Delta Air Lines has invested $2 million in a study to assess the viability of a new biofuel plant in Washington State, which could be pumping out “sustainable” aviation fuels in less than five years.
The carrier, the largest single stakeholder in Virgin Atlantic, has partnered with Northwest Advanced Bio-fuels for the project, which proposes turning organic deposits on forest floors into a viable fuel.
Delta becomes the latest carrier to pursue biofuel production following moves by Virgin, which has partnered with LanzaTech, and British Airways, which is working with Velocys and Shell on plans for a plant near the Humber Estuary.
According to Delta, sustainable aviation fuels produced at a facility in Washington could power its operations in Seattle, Portland, San Francisco and Los Angeles.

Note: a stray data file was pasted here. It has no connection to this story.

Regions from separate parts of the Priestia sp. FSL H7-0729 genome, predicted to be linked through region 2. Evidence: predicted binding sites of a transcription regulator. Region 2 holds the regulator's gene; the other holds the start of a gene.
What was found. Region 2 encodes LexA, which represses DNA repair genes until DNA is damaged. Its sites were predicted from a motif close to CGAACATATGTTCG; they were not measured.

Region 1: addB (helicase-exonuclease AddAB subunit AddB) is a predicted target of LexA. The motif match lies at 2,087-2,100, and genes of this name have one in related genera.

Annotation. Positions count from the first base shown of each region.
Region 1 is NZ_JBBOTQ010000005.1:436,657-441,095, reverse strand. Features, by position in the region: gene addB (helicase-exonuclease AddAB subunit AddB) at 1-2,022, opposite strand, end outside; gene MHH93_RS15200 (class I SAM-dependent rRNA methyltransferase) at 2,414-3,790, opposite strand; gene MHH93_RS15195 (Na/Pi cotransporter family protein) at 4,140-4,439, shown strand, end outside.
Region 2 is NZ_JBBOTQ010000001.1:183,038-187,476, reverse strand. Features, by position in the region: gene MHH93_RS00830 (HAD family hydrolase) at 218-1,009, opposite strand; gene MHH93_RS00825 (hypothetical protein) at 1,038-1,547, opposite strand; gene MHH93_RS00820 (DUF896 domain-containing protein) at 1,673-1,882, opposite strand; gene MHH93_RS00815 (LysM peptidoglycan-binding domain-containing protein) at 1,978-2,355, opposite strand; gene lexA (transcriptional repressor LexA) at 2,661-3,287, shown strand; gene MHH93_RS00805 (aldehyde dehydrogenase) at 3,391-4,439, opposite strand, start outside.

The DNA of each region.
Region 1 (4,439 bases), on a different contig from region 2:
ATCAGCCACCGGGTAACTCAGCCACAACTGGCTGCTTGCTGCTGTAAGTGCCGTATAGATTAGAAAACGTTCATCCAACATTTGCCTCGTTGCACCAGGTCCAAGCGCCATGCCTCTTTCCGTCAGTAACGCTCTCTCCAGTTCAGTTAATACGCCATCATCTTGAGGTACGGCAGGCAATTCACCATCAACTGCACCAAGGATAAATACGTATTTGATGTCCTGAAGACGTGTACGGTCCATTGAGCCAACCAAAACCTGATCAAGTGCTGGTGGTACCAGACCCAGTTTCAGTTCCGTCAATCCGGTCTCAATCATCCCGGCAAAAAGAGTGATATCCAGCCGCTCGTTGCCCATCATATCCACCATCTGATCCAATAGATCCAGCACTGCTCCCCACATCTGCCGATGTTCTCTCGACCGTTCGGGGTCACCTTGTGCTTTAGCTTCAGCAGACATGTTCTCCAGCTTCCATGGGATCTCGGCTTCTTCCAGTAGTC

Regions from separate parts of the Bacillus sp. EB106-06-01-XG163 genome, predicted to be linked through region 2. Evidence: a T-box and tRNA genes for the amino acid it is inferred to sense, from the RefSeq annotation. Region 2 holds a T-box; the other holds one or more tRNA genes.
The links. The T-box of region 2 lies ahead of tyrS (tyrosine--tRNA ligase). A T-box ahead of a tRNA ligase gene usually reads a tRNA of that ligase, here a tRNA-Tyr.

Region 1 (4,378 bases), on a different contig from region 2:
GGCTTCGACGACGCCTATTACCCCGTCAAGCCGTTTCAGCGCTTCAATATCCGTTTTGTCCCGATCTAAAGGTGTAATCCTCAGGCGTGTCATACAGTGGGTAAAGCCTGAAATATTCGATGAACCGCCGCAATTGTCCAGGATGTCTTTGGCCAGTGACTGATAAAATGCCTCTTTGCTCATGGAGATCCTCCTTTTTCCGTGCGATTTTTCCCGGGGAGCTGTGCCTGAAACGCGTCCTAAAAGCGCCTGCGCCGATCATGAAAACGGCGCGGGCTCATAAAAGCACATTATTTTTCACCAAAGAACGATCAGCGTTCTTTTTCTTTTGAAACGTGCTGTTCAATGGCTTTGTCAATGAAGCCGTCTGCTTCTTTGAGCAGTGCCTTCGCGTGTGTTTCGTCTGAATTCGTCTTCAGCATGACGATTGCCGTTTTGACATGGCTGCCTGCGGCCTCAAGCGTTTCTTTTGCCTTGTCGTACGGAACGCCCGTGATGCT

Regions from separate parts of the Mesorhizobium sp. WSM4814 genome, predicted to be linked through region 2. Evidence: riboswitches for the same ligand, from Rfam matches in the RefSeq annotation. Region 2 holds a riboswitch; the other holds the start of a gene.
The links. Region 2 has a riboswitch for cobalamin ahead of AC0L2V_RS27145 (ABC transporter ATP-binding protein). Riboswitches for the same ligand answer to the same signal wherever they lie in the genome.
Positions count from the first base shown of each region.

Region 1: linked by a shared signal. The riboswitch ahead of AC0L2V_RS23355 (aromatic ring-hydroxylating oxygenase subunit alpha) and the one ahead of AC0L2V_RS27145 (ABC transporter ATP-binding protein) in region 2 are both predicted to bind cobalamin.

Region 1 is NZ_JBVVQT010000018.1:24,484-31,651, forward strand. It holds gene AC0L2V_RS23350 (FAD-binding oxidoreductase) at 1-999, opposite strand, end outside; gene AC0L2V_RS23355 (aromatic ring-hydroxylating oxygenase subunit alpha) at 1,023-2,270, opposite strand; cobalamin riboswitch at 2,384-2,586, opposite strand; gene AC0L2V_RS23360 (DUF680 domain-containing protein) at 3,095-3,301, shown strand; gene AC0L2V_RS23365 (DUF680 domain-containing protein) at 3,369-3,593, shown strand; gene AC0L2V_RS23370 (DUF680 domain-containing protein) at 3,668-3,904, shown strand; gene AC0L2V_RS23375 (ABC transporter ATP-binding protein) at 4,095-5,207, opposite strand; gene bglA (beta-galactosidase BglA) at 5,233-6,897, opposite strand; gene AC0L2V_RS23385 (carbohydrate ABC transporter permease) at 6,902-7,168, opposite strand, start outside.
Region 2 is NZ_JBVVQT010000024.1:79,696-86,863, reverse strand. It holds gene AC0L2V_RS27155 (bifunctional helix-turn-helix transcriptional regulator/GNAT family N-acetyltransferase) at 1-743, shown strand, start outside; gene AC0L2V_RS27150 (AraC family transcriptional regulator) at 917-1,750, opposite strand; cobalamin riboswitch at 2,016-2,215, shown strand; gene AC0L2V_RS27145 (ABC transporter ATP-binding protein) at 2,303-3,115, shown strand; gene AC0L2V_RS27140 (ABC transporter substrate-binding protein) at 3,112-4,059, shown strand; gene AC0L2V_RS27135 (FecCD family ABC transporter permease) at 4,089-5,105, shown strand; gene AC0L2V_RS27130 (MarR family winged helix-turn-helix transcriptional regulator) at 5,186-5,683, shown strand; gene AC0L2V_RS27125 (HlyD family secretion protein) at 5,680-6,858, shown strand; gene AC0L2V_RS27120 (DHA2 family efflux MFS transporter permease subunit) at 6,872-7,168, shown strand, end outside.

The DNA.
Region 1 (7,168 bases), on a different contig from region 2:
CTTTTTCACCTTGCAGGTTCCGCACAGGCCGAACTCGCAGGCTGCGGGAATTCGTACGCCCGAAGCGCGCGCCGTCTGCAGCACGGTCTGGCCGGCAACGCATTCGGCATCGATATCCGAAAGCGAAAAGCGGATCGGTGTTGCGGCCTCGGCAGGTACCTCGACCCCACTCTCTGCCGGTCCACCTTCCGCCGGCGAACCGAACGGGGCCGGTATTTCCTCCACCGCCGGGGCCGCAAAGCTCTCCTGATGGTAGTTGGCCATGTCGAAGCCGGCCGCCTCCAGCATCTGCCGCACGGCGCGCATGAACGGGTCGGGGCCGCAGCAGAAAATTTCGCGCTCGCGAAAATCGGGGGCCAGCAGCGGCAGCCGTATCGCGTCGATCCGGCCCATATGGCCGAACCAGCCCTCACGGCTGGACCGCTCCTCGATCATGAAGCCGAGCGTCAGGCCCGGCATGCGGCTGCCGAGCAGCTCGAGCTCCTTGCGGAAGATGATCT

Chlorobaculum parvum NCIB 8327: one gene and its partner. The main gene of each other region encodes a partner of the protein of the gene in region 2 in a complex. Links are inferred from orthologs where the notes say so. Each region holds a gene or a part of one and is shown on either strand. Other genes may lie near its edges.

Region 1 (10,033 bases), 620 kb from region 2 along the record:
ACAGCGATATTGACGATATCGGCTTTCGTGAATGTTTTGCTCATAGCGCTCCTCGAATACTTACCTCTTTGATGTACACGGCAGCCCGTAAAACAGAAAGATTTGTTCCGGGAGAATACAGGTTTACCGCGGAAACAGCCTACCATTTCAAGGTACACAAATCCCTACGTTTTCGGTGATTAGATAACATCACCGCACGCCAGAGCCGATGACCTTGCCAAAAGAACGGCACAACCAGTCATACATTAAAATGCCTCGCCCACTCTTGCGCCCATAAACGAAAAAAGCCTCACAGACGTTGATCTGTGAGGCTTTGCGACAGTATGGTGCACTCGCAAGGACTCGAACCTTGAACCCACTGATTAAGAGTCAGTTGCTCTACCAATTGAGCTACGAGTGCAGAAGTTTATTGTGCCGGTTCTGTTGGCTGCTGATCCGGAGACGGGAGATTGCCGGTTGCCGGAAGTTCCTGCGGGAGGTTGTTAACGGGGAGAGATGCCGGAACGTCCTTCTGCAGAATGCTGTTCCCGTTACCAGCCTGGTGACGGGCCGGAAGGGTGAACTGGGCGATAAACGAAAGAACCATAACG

Northwest’s proposal involves turning wood deposits on forest floors into fuel. The study is expected to be completed by mid-2020, with Northwest hopeful of delivering its first batch by the end of 2023.
Alison Lathrop, Delta managing director global environment, sustainability and compliance, said the carrier’s long-term goal was to cut its carbon output in half by 2050.
“Fuel is a key area where we are examining opportunities to create real sustainability differences and drive accountability across the entire business as we lower our environmental impact," said Lathrop.
Graeme Burnett, Delta senior vice-president fuel management, added the project could supply around 10% of its annual jet fuel supply in its West Coast region, and could be the “blueprint” for future efforts to reduce the carrier’s carbon footprint.